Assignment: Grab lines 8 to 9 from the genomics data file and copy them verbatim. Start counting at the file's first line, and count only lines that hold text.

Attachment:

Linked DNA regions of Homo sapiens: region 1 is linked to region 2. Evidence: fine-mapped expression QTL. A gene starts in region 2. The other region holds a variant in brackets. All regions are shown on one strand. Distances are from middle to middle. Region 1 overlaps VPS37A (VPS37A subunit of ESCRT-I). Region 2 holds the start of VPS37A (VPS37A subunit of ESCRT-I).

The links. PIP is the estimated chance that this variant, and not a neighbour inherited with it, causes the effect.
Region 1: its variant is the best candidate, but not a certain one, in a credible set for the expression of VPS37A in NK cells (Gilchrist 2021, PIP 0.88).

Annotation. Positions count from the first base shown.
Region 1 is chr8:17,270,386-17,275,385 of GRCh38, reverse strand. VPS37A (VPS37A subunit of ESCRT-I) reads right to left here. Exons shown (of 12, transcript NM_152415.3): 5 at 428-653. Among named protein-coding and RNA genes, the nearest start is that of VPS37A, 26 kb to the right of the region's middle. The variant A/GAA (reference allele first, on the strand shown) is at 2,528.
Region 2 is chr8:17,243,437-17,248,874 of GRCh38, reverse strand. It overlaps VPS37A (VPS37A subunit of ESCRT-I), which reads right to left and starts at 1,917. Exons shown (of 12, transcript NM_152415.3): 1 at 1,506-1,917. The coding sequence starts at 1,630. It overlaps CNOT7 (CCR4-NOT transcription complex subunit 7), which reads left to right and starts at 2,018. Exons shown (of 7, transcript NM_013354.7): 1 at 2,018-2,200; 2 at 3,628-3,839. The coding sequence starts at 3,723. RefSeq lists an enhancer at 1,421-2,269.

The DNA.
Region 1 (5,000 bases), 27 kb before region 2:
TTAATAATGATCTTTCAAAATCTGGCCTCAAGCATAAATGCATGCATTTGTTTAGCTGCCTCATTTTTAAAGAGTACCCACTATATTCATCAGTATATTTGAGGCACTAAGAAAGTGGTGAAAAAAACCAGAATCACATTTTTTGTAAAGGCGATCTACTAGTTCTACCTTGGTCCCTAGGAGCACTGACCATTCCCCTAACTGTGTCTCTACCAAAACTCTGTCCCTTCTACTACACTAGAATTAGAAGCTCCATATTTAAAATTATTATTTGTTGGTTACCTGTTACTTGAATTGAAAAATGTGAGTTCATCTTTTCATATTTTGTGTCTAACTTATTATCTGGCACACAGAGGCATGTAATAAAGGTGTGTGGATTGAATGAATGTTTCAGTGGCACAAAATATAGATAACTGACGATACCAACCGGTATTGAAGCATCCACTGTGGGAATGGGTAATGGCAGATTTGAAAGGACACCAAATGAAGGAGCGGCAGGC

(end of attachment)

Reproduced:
Region 1 (5,000 bases), 27 kb before region 2:
TTAATAATGATCTTTCAAAATCTGGCCTCAAGCATAAATGCATGCATTTGTTTAGCTGCCTCATTTTTAAAGAGTACCCACTATATTCATCAGTATATTTGAGGCACTAAGAAAGTGGTGAAAAAAACCAGAATCACATTTTTTGTAAAGGCGATCTACTAGTTCTACCTTGGTCCCTAGGAGCACTGACCATTCCCCTAACTGTGTCTCTACCAAAACTCTGTCCCTTCTACTACACTAGAATTAGAAGCTCCATATTTAAAATTATTATTTGTTGGTTACCTGTTACTTGAATTGAAAAATGTGAGTTCATCTTTTCATATTTTGTGTCTAACTTATTATCTGGCACACAGAGGCATGTAATAAAGGTGTGTGGATTGAATGAATGTTTCAGTGGCACAAAATATAGATAACTGACGATACCAACCGGTATTGAAGCATCCACTGTGGGAATGGGTAATGGCAGATTTGAAAGGACACCAAATGAAGGAGCGGCAGGC